April 15-21, 2004
A Charismatic Charismatic
By Friar Phil Kelly, OFM Conv./ SUN contributing writer
Franciscan Priest Who Led Renewal in Syracuse Diocese Dies During Holy Week
“We go grieving as though for a brother, a friend” — Psalm 37
Normally I can sit down at my laptop and the words come rather easily. Most of the time, the opening sentence comes to me and I just let the Spirit take over and I go from there. That is not the case this time. When one is writing about a brother who lives just down the hall, it is not too easy. When that brother is Regis Rodda the pain is doubled, tripled. Death can be so banal, so ordinary. For months Regis had been complaining about fatigue. At the same time, he was enthusiastic about new projects he had in various stages of implementation for the variety of groups with whom he has been working. I spent many Saturday afternoons with him helping him sort out some priorities, but each week he would arrive in my room with a “I just met this really neat person and we are going to …” and I never knew what would come next.
Last Wednesday we spent a couple of hours discussing some of his projects, some of which he had to let go. As he left, he mentioned how he was looking forward to seeing his cardiologist the next day. On Thursday he said that the doctor was positive. “I am going to run up to Eckerd’s to pick up a new prescription, and I’ll be back for prayers.” He was found slumped over in his car in the parking lot. The police had him taken to St. Joseph’s Hospital. He never regained consciousness and died April 5. The friars in his friary are almost numb with grief — how do you deal with losing a brother that way? Regis was a man of such massive inconsistencies that he could only have been a Franciscan. Francis could turn on a dime, so could Regis. The only constant in his life was his love for Christ; the rest was explainable only by him. He actually healed people, but last week he was waiting for the trout season to open. He loved the outdoors, and God’s creation. He paid his way in high school by trapping. He continually lamented that he had the same four bullets in his deer rifle for the last five years.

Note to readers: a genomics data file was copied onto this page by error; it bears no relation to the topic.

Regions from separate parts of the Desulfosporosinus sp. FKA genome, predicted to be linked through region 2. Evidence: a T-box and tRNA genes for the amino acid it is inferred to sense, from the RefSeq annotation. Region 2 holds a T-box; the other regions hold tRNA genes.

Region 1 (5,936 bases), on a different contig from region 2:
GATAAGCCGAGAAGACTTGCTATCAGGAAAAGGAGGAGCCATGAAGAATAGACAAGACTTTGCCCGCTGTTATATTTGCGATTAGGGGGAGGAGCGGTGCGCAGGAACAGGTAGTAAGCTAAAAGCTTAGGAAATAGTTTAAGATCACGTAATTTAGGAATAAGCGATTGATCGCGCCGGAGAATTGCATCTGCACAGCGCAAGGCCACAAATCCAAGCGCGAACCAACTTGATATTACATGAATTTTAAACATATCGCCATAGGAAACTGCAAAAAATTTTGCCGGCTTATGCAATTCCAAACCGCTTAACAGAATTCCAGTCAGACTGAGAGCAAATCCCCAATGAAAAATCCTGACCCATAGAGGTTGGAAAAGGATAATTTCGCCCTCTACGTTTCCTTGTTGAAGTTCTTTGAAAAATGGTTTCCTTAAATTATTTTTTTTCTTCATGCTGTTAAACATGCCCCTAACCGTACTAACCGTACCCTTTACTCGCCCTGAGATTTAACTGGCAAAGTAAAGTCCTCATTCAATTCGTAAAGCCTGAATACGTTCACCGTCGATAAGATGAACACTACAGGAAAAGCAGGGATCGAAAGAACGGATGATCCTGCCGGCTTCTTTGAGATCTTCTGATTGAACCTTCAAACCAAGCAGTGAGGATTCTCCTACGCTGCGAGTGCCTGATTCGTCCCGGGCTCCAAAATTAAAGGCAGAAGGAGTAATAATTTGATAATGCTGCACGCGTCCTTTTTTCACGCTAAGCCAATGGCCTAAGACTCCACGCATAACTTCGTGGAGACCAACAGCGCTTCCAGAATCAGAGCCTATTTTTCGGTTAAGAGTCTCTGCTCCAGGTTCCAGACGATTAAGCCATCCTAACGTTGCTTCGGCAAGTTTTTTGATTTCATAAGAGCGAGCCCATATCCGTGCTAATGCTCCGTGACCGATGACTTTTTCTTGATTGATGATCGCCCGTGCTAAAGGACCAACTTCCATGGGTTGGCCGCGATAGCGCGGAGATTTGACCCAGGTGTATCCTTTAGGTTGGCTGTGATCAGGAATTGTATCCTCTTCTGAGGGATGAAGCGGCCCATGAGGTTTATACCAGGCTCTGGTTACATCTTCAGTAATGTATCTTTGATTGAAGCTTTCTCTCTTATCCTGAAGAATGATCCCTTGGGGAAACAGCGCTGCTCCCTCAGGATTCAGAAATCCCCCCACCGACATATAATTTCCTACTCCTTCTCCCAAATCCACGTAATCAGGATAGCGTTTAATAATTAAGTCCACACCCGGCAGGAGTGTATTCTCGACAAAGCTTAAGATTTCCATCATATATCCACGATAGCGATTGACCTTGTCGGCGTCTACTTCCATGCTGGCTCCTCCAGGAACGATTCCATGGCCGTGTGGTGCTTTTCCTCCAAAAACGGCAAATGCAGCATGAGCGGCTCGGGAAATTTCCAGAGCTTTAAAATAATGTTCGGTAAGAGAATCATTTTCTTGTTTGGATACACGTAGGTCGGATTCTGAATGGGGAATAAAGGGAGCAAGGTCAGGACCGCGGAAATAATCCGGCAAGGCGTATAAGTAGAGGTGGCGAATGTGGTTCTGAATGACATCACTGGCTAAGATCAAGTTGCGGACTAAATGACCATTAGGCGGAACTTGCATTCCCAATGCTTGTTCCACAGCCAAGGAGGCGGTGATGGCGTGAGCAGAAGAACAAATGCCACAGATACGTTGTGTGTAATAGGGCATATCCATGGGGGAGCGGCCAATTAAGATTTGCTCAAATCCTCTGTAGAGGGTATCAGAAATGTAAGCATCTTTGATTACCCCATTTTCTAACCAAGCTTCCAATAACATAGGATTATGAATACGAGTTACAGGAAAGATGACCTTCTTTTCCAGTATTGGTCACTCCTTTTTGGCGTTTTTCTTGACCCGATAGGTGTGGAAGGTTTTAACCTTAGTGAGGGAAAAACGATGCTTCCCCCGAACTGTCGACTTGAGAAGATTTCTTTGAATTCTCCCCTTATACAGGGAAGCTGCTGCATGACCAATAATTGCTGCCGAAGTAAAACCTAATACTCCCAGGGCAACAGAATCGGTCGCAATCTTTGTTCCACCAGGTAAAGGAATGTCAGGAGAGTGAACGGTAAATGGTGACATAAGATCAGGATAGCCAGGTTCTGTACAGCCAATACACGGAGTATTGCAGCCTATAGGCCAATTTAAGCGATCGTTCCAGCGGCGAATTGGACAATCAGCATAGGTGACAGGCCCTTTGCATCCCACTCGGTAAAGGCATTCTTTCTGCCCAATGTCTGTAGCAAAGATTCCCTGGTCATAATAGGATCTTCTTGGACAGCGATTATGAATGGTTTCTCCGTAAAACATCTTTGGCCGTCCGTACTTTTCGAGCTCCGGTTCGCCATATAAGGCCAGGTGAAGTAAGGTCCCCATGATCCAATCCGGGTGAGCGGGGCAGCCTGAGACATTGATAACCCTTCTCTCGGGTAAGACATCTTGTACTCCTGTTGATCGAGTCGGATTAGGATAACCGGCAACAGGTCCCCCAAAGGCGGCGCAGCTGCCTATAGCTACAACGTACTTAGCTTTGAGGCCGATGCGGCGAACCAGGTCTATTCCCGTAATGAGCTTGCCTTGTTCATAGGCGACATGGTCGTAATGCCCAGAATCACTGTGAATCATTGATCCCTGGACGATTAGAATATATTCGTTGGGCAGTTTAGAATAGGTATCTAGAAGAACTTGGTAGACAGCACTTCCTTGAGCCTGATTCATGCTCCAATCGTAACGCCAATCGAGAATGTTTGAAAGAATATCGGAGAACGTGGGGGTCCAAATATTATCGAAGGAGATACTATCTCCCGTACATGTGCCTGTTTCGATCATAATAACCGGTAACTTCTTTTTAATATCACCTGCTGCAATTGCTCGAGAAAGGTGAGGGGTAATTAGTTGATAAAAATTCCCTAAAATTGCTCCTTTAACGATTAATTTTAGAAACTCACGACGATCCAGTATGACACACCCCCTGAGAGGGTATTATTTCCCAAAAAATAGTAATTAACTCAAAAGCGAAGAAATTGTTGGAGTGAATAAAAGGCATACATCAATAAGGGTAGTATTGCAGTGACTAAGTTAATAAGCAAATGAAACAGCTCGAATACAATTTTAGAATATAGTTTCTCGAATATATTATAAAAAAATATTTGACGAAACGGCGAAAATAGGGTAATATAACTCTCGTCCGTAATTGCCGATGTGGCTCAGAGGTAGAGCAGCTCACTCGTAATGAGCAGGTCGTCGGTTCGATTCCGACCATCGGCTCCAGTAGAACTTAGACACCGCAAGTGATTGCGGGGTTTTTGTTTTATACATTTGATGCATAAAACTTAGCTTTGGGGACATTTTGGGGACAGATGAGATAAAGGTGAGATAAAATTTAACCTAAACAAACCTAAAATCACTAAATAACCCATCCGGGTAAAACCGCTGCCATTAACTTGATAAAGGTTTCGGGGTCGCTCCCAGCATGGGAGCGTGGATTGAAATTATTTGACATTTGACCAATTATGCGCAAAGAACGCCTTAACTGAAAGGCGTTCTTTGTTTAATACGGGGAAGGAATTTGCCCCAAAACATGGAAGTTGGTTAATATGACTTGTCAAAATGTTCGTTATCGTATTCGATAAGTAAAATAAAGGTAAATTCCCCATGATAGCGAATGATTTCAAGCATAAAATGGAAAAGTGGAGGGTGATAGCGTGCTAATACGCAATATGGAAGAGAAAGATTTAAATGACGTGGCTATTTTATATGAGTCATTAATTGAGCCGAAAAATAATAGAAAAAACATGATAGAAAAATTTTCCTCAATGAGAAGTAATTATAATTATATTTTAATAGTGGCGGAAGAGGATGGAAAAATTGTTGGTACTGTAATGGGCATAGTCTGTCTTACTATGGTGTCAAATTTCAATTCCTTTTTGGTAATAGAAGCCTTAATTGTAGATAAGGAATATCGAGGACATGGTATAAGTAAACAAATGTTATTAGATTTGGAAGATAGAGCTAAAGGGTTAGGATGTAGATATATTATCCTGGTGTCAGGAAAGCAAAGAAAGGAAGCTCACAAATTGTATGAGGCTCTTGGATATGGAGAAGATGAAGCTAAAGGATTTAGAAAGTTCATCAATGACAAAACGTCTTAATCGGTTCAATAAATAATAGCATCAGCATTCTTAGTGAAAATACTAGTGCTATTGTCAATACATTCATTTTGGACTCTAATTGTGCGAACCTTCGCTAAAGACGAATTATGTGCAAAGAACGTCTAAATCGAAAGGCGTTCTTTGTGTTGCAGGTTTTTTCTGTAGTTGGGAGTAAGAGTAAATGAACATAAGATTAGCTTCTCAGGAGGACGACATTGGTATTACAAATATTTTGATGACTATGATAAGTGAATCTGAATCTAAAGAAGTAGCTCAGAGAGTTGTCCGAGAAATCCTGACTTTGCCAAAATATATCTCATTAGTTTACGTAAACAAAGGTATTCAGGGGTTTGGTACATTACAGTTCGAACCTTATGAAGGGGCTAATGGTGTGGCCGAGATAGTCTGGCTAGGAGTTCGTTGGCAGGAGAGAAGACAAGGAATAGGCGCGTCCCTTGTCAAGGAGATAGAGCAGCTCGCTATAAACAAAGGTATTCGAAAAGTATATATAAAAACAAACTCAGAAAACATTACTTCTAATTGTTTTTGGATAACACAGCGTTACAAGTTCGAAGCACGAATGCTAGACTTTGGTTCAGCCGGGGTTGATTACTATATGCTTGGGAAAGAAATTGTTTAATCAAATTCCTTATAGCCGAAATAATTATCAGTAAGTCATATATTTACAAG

When he went to the seminary it did not take long for his classmates to give him a nickname. As is the case in these things, the name was dead on. He was called ‘Turtle’ — a tribute to his stocky build, his slow pace and his non-stop determination. He suffered, but he never quit. Many nights when his heart pain got too severe you could find him in chapel, just sitting there in silent prayer. He went out to Christ the King Retreat Center for a day of recollection last week, but took note of where the turkeys were roosting on the grounds and was planning to sleep in a tree so he would be ready for the toms when they took flight in the morning. He had a massive cross built for the Charismatic Renewal event at the OnCenter a few years ago, but he did not let it conflict with his skill in building and flying model airplanes. He went on priest’s retreats in the Papal Retreat House in Castel Gandolfo; he also never missed the Big East Tournament in Madison Square Garden.
The only way of summing this man up is to say that everyone thought they had a really unique insight into him, but, in fact, none of us knew the whole picture. He did not hide any facet; he assumed that everyone lived that way. No doubt it will be said of him what was said of one of our other friars on the occasion of his death: “I’ll bet you think that you were Friar ______’s best friend, don’t you. Well, so did a hundred other guys.” How did he describe himself? I have been in the process of putting together a website for Assisi in Syracuse, a one-stop-information site for what we are doing here, and after six months of badgering, here is how Regis described himself:
From: Regis Rodda To: Phil Kelly Date: March 14, 2004 3:51 PM Subject: Website bio “I have been a Franciscan Friar for over fifty years, and I will have been ordained for 44 years on May 23, of this year. Over the years I have taught high school; been athletic director at Assumption Academy here in Syracuse; have been associate pastor and parish administrator in Toronto, Ontario and Syracuse. I particularly enjoyed being involved in securing land and helping to establish John XXIII Parish and building a Catholic /Presbyterian Worship Center in Flemington Park, Ontario, Canada.
My life as a Franciscan Friar and as a priest took on a profound improvement when I came upon the Catholic Charismatic Renewal while I was in Toronto. This was a life-changing experience, and I have been involved in the Renewal ever since. I now work full time in the Renewal, and especially in the healing ministry. I work as the liaison for Bishop Moynihan in the Syracuse Diocese setting up seminars, retreats, courses, and conferences, to enable and to facilitate the powerful graces of the Charismatic Renewal to be unleashed throughout the Syracuse Diocese. This is the real joy of my life, a ministry of prayer, healing, teaching and organizing to enable Jesus Christ to continue His beautiful ministry in our world.” So goodbye, my brother, the world will not see the like of you in the near future, and that is our loss.